Dangerous property creates the risk of serious injury for individuals and the risk of premises liability for the property owner. Premises liability allows for the owner of the property to be legally responsible for people that suffer injury due to a dangerous condition. A premise liability lawsuit can allow seriously injured victims to receive financial compensation for their injuries, including: medical expenses, pain and suffering and lost wages. Serious injuries that occur on dangerous property include: broken bones, spinal cord injury, brain injury and death.Dangerous Property Hazards
Dangerous property hazards may be caused by the owner, a company that performs(ed) work on the premise and/or the materials used on the premise. Injuries may occur because of a defective building and surrounding area, parking lot, or home, as follows:Flooring and Sidewalk Accidents
- Sidewalks or flooring that is uneven or cracked
- Sidewalks or flooring that is slippery, wet, oily or icy
- Sidewalks or pavement with potholes, open or cracked manholes or ditches
- Stairs that are uneven or not constructed properly
- Stair rails that are not properly fastened or are missing
- Escalator malfunction
- Poor or missing lighting in hallways, lobbies, and parking lots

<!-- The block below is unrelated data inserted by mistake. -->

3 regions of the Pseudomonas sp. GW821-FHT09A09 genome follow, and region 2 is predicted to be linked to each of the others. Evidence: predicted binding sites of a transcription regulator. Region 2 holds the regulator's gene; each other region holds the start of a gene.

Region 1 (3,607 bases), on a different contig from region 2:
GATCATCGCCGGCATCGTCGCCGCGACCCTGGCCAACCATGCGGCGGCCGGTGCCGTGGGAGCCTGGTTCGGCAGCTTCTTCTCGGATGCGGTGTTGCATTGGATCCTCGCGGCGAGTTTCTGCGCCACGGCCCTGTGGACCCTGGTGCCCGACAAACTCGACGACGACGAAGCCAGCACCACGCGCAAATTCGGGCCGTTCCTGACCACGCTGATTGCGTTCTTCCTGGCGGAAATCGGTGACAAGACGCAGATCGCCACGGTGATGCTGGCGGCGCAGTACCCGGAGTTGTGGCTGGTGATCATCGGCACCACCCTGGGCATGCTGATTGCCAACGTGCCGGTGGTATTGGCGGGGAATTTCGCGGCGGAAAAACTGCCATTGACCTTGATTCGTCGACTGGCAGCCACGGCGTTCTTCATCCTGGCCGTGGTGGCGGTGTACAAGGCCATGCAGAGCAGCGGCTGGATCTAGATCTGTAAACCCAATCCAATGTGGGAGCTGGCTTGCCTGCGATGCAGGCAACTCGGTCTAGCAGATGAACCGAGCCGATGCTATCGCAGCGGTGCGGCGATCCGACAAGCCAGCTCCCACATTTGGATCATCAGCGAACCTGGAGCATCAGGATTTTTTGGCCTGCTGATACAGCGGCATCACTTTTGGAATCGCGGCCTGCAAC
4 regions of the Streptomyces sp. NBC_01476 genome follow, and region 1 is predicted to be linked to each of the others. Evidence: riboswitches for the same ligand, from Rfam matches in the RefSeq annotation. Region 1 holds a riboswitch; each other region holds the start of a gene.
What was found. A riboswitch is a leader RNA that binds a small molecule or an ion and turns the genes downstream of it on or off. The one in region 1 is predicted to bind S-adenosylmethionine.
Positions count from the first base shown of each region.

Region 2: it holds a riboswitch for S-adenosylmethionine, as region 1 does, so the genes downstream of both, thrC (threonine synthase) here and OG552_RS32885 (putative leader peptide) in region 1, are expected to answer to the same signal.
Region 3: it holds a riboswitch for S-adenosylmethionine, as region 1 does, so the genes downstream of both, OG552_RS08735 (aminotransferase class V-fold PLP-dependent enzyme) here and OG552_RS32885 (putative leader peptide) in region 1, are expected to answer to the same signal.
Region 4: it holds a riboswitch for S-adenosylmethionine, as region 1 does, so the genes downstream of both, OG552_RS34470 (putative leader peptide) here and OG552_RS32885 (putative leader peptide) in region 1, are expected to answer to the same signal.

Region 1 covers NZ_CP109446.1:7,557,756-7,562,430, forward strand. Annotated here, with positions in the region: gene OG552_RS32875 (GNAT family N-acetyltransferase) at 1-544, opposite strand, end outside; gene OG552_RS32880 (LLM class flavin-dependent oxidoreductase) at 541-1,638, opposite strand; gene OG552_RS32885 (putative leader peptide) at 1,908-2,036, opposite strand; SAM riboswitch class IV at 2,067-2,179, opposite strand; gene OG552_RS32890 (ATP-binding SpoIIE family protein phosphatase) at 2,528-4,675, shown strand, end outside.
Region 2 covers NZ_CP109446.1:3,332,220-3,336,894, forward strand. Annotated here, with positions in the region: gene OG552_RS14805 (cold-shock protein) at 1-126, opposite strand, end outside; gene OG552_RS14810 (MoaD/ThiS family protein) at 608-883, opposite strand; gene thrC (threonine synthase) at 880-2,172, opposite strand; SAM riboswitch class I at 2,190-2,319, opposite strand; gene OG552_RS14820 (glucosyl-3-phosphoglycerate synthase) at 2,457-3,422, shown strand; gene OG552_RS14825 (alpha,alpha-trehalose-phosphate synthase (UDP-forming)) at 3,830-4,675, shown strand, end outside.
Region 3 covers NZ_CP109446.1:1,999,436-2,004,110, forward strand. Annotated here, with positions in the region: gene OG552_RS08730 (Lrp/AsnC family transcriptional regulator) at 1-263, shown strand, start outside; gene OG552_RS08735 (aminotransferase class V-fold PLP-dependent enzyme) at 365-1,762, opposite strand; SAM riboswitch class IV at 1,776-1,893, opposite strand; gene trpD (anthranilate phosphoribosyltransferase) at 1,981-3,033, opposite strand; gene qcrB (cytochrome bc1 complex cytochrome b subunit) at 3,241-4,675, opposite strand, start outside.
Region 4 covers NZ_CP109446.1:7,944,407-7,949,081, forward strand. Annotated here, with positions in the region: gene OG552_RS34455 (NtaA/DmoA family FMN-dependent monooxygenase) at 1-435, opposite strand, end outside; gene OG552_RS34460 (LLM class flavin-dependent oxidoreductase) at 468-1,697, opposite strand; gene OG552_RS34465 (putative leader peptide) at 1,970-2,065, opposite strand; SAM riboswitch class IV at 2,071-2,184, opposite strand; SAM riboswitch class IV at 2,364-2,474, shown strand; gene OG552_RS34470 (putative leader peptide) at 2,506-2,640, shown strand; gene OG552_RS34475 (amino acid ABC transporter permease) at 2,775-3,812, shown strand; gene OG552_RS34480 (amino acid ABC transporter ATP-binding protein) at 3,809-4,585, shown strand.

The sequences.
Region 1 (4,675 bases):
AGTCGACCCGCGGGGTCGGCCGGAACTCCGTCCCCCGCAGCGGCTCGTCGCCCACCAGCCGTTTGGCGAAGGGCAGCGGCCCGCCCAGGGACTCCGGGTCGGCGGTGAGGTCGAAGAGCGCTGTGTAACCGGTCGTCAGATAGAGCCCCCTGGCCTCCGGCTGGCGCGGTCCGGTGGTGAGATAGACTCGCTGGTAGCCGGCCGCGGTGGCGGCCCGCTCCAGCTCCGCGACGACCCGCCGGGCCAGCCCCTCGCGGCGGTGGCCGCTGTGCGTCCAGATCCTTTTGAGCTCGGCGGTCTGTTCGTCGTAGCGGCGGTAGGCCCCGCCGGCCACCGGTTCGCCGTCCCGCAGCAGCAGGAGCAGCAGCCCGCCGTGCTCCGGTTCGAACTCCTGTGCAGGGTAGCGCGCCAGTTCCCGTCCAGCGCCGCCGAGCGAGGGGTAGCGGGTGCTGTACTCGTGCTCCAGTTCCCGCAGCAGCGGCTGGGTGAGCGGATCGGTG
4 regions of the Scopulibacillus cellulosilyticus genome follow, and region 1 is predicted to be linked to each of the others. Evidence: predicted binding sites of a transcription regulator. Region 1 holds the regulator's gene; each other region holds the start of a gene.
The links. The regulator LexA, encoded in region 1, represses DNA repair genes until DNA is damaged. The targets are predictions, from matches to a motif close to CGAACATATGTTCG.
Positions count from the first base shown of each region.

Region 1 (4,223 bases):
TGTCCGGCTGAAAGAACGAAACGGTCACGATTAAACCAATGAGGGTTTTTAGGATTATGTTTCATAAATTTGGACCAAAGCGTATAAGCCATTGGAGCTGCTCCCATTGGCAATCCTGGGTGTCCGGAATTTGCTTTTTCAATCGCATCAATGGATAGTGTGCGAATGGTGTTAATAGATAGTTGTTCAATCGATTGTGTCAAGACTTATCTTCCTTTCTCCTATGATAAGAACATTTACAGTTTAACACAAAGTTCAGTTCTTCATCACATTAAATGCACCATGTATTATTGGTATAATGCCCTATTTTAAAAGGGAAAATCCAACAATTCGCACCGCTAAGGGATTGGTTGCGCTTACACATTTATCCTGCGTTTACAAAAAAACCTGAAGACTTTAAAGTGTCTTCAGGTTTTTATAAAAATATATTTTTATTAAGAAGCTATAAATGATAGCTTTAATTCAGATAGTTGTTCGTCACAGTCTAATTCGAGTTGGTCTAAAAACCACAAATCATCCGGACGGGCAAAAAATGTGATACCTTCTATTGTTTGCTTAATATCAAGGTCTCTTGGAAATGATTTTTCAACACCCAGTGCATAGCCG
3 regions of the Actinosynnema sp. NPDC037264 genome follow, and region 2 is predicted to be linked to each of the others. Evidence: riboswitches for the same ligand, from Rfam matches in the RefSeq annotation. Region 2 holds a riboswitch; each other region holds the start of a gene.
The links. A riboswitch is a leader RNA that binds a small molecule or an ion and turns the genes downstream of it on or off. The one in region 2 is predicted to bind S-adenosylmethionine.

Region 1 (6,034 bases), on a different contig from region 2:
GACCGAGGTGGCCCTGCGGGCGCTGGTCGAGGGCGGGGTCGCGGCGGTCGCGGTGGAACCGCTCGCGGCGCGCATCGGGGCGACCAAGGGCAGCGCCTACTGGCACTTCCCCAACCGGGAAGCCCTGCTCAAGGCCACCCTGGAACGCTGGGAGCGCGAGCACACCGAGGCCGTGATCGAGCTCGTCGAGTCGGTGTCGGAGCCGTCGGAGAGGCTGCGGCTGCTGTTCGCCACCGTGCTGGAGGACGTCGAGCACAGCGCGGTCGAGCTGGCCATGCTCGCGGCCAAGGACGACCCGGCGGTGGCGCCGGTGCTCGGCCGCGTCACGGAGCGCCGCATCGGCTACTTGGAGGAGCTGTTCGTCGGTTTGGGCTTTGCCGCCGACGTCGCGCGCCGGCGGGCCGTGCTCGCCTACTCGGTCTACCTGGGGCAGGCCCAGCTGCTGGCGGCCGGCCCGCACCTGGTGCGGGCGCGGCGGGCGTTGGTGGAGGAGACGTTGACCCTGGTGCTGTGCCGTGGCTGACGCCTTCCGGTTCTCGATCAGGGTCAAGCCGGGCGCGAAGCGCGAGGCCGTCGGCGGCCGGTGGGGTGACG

- Poor designation for marked parking lots that causes car accidents
- Faulty security in building and parking lots that leads to a physical or sexual assault on a victim
- Failure of a premise owner to properly guard against or warn about a hazard
- Dog Bite injuries
Chicago, Hammond, Highland, Munster and all of Chicagoland and the Indiana counties of Porter and Lake have at least one thing in common, our terrible winters-snow and ice make for terrible and dangerous conditions. Indiana Law is quite specific, the court in the case of Hammond v. Allegretti, a Supreme Court Case from 1974 held that a business owes its customers (invitees) the duty to use reasonable care in the removal of snow and ice. If you are injured in Indiana due to snow or icy conditions, you should, if possible, take pictures or have someone else take pictures of where you fell as soon as you can. It is important to obtain photographic proof of the condition of the premises before the owner can remove the snow or it melts. An attorney should be contacted promptly so that he or she can inspect the premises and send out letters to surrounding property owners so that security camera videos can be obtained.
Icy conditions require drivers to be more careful than usual. Speed limits may be posted for 35 miles per hour. However, with snow and ice, 20 miles per hour may be too fast for conditions and be a basis for liability. Again, it cannot be stressed enough that a victim of this kind of weather related injury should contact an attorney promptly and take photos or possibly videos before the ice or snow melts.